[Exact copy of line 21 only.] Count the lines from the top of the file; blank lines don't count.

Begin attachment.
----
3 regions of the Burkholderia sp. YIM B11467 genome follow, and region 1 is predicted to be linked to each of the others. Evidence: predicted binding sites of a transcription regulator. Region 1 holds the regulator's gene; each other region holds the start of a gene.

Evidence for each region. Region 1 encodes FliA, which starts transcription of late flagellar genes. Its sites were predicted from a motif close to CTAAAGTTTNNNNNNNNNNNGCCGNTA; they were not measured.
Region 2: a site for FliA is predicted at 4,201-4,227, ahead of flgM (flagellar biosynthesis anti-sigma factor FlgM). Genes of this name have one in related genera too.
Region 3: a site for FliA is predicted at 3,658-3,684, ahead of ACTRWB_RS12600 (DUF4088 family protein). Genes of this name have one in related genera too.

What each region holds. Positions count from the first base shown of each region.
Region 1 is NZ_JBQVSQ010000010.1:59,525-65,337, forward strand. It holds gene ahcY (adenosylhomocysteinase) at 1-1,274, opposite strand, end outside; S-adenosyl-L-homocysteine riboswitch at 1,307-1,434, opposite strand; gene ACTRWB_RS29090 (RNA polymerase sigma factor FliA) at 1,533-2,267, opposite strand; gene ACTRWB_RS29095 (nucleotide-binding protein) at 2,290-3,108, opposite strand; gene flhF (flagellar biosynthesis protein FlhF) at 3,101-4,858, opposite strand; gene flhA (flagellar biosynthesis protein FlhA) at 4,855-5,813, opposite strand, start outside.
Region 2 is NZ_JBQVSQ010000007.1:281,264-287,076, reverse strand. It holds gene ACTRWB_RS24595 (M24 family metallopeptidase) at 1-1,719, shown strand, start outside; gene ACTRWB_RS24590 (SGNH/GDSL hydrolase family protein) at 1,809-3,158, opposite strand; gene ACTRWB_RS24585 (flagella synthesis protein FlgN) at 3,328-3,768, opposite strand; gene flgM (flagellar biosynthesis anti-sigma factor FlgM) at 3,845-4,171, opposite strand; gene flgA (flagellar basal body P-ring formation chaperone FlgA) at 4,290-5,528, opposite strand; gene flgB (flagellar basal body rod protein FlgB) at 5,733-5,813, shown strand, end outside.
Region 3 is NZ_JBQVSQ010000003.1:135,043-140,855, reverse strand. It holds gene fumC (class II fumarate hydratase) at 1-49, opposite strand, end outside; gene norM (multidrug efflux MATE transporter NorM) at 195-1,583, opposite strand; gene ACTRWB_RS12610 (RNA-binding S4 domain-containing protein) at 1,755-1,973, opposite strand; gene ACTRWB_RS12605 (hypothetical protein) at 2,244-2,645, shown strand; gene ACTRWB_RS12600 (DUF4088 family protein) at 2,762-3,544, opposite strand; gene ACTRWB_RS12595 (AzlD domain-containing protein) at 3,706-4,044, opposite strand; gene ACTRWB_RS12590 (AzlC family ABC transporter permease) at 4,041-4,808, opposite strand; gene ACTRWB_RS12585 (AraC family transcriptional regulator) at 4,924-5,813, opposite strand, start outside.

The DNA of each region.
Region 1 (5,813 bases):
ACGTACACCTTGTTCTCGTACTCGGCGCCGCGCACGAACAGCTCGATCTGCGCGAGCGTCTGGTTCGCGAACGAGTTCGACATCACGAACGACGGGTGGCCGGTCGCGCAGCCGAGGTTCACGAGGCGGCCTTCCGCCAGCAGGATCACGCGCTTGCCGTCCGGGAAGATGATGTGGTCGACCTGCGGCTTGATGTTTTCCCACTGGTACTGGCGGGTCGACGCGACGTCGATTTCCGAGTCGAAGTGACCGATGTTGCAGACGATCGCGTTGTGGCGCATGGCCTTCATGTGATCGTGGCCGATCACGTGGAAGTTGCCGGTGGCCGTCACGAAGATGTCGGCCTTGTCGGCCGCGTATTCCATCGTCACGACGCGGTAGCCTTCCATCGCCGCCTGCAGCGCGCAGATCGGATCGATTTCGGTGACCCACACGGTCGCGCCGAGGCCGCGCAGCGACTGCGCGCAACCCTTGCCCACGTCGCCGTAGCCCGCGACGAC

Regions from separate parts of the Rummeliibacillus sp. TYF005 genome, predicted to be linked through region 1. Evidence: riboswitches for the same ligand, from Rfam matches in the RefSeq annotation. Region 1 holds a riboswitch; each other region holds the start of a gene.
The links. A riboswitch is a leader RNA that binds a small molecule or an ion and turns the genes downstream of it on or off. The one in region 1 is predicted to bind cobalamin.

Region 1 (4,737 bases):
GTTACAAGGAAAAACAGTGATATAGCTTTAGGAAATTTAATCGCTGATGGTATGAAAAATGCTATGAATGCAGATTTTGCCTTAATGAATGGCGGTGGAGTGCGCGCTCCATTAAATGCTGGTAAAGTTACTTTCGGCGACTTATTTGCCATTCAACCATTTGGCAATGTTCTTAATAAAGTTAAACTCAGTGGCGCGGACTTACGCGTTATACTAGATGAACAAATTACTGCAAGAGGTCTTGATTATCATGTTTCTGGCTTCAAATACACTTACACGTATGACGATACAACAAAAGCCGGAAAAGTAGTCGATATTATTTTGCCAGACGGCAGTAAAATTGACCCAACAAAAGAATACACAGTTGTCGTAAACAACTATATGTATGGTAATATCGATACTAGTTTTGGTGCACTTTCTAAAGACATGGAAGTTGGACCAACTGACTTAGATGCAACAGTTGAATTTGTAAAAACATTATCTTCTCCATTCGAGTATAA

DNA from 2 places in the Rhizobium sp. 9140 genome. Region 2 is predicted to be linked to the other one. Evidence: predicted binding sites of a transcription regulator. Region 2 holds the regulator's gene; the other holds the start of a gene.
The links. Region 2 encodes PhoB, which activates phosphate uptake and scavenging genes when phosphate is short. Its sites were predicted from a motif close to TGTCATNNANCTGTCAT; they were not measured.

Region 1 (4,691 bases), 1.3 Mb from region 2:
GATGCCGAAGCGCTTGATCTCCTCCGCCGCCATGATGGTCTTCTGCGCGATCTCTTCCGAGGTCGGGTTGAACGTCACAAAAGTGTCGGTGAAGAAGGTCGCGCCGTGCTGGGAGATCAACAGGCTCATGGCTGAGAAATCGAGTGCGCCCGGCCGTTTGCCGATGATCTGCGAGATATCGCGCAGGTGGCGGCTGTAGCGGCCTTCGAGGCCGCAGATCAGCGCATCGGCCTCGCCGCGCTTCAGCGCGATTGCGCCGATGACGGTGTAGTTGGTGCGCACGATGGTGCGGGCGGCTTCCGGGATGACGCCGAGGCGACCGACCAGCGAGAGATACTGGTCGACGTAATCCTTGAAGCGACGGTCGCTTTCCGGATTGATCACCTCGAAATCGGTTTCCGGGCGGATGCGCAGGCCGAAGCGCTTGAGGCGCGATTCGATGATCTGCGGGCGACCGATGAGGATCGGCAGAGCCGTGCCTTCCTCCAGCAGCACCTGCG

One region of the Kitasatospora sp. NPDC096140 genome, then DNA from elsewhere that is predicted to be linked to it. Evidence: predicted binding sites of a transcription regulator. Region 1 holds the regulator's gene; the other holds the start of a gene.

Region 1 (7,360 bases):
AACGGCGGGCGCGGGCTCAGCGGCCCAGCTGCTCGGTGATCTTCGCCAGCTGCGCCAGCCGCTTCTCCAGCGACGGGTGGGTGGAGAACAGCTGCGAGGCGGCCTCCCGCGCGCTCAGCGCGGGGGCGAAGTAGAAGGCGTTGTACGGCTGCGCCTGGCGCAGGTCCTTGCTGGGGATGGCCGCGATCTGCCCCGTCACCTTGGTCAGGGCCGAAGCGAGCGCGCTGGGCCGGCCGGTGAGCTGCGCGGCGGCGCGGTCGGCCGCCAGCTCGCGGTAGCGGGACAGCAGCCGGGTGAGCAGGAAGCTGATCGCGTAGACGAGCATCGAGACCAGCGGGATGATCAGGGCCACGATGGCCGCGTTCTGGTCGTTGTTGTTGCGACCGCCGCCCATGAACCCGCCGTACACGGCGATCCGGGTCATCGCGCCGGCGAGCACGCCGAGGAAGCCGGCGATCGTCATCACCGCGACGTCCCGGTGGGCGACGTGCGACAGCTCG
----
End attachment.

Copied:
Region 1 (7,360 bases):